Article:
Criterion 1—The Proposed Change Does Not Involve a Significant Increase in the Probability or Consequences of an Accident Previously Evaluated

The proposed change allows entry into a mode or other specified condition in the applicability of a TS, while in a TS condition statement and the associated required actions of the TS. Being in a TS condition and the associated required actions is not an initiator of any accident previously evaluated. Therefore, the probability of an accident previously evaluated is not significantly increased. The consequences of an accident while relying on required actions as allowed by proposed LCO 3.0.4, are no different than the consequences of an accident while entering and relying on the required actions while starting in a condition of applicability of the TS. Therefore, the consequences of an accident previously evaluated are not significantly affected by this change. The addition of a requirement to assess and manage the risk introduced by this change will further minimize possible concerns. Therefore, this change does not involve a significant increase in the probability or consequences of an accident previously evaluated.

Criterion 2—The Proposed Change Does Not Create the Possibility of a New or Different Kind of Accident From Any Previously Evaluated

The proposed change does not involve a physical alteration of the plant (no new or different type of equipment will be installed). Entering into a mode or other specified condition in the applicability of a TS, while in a TS condition statement and the associated required actions of the TS, will not introduce new failure modes or effects and will not, in the absence of other unrelated failures, lead to an accident whose consequences exceed the consequences of accidents previously evaluated. The addition of a requirement to assess and manage the risk introduced by this change will further minimize possible concerns. Thus, this change does not create the possibility of a new or different kind of accident from an accident previously evaluated.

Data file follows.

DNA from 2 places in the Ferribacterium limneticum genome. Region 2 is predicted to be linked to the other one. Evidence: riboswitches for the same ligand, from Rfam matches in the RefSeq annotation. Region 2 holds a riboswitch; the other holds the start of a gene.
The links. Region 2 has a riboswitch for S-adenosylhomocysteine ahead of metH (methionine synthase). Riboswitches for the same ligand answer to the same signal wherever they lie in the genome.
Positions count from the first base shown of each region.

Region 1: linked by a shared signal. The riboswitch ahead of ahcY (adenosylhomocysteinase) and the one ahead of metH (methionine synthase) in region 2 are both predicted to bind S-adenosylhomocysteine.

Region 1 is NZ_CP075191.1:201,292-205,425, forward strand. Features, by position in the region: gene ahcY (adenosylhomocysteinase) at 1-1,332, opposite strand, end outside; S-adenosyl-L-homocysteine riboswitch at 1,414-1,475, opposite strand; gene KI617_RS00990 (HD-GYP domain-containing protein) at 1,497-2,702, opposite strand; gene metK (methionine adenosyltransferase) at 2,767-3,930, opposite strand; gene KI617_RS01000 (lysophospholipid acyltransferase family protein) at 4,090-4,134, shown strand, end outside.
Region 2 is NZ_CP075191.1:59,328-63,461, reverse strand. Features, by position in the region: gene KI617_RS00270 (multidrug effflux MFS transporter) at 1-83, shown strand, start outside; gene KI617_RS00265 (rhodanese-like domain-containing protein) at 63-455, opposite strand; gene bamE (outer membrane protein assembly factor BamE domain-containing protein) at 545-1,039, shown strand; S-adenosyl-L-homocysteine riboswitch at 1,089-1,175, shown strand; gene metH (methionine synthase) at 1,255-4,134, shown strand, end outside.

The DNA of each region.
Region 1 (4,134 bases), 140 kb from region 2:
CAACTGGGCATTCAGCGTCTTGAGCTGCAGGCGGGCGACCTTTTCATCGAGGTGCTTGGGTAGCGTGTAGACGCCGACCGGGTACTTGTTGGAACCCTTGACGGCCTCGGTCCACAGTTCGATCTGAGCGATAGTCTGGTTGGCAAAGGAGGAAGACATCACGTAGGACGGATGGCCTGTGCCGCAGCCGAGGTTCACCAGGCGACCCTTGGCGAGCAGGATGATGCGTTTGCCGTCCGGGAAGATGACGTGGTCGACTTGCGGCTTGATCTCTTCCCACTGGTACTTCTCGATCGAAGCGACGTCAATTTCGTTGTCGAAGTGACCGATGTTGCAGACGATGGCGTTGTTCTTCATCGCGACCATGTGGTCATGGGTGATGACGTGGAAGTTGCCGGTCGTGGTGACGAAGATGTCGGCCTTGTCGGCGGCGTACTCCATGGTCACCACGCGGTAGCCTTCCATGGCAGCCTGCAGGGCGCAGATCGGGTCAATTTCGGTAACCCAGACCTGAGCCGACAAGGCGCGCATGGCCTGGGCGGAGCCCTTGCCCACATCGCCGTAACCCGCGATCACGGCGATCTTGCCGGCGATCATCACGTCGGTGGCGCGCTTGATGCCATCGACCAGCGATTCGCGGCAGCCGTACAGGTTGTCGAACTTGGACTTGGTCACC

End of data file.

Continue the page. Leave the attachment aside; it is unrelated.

Criterion 3—The Proposed Change Does Not Involve a Significant Reduction in a Margin of Safety

The proposed change allows entry into a mode or other specified condition in the applicability of a TS, while in a TS condition statement and the associated required actions of the TS. The TS allow operation of the plant without the full complement of equipment through the conditions for not meeting the TS Limiting Conditions for Operation (LCO). The risk associated with this allowance is managed by the imposition of required actions that must be performed within the prescribed completion times. The net effect of being in a TS condition on the margin of safety is not considered significant. Start Printed Page 9866The proposed change does not alter the required actions or completion times of the TS. The proposed change allows TS conditions to be entered, and the associated required actions and completion times to be used in new circumstances. This use is predicated upon the licensee's performance of a risk assessment and the management of plant risk. The change also eliminates current allowances for utilizing required actions and completion times in similar circumstances, without assessing and managing risk. The net change to the margin of safety is insignificant. Therefore, this change does not involve a significant reduction in a margin of safety.